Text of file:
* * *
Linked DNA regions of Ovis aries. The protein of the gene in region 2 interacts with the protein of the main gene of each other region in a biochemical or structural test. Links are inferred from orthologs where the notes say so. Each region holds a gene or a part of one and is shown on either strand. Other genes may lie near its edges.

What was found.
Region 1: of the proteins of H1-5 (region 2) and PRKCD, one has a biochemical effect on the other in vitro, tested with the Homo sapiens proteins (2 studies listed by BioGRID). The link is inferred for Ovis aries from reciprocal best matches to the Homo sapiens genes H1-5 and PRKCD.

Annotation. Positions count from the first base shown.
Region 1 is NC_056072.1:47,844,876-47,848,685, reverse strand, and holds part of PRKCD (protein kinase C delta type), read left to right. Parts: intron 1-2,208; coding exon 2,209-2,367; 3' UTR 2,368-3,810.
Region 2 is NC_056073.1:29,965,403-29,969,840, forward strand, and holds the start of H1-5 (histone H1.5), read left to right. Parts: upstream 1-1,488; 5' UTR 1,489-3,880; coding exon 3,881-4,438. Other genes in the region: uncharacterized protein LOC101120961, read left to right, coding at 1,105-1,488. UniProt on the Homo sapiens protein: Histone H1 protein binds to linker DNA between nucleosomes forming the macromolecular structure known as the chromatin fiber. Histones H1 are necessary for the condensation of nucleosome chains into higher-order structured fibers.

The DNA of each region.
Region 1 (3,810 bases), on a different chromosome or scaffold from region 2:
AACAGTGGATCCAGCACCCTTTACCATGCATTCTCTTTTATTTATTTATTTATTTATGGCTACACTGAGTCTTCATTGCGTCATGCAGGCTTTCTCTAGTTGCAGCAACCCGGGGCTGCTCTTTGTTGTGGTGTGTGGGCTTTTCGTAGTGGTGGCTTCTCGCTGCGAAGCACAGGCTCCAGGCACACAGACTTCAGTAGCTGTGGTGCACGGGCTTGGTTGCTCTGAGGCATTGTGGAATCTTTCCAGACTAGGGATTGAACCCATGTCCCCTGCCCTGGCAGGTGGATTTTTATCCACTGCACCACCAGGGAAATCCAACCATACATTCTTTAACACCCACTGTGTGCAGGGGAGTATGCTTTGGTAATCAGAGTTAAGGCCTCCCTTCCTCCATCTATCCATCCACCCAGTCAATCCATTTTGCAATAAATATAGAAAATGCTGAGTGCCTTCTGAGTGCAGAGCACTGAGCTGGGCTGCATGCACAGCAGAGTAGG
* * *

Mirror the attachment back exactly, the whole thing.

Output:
Linked DNA regions of Ovis aries. The protein of the gene in region 2 interacts with the protein of the main gene of each other region in a biochemical or structural test. Links are inferred from orthologs where the notes say so. Each region holds a gene or a part of one and is shown on either strand. Other genes may lie near its edges.

What was found.
Region 1: of the proteins of H1-5 (region 2) and PRKCD, one has a biochemical effect on the other in vitro, tested with the Homo sapiens proteins (2 studies listed by BioGRID). The link is inferred for Ovis aries from reciprocal best matches to the Homo sapiens genes H1-5 and PRKCD.

Annotation. Positions count from the first base shown.
Region 1 is NC_056072.1:47,844,876-47,848,685, reverse strand, and holds part of PRKCD (protein kinase C delta type), read left to right. Parts: intron 1-2,208; coding exon 2,209-2,367; 3' UTR 2,368-3,810.
Region 2 is NC_056073.1:29,965,403-29,969,840, forward strand, and holds the start of H1-5 (histone H1.5), read left to right. Parts: upstream 1-1,488; 5' UTR 1,489-3,880; coding exon 3,881-4,438. Other genes in the region: uncharacterized protein LOC101120961, read left to right, coding at 1,105-1,488. UniProt on the Homo sapiens protein: Histone H1 protein binds to linker DNA between nucleosomes forming the macromolecular structure known as the chromatin fiber. Histones H1 are necessary for the condensation of nucleosome chains into higher-order structured fibers.

The DNA of each region.
Region 1 (3,810 bases), on a different chromosome or scaffold from region 2:
AACAGTGGATCCAGCACCCTTTACCATGCATTCTCTTTTATTTATTTATTTATTTATGGCTACACTGAGTCTTCATTGCGTCATGCAGGCTTTCTCTAGTTGCAGCAACCCGGGGCTGCTCTTTGTTGTGGTGTGTGGGCTTTTCGTAGTGGTGGCTTCTCGCTGCGAAGCACAGGCTCCAGGCACACAGACTTCAGTAGCTGTGGTGCACGGGCTTGGTTGCTCTGAGGCATTGTGGAATCTTTCCAGACTAGGGATTGAACCCATGTCCCCTGCCCTGGCAGGTGGATTTTTATCCACTGCACCACCAGGGAAATCCAACCATACATTCTTTAACACCCACTGTGTGCAGGGGAGTATGCTTTGGTAATCAGAGTTAAGGCCTCCCTTCCTCCATCTATCCATCCACCCAGTCAATCCATTTTGCAATAAATATAGAAAATGCTGAGTGCCTTCTGAGTGCAGAGCACTGAGCTGGGCTGCATGCACAGCAGAGTAGG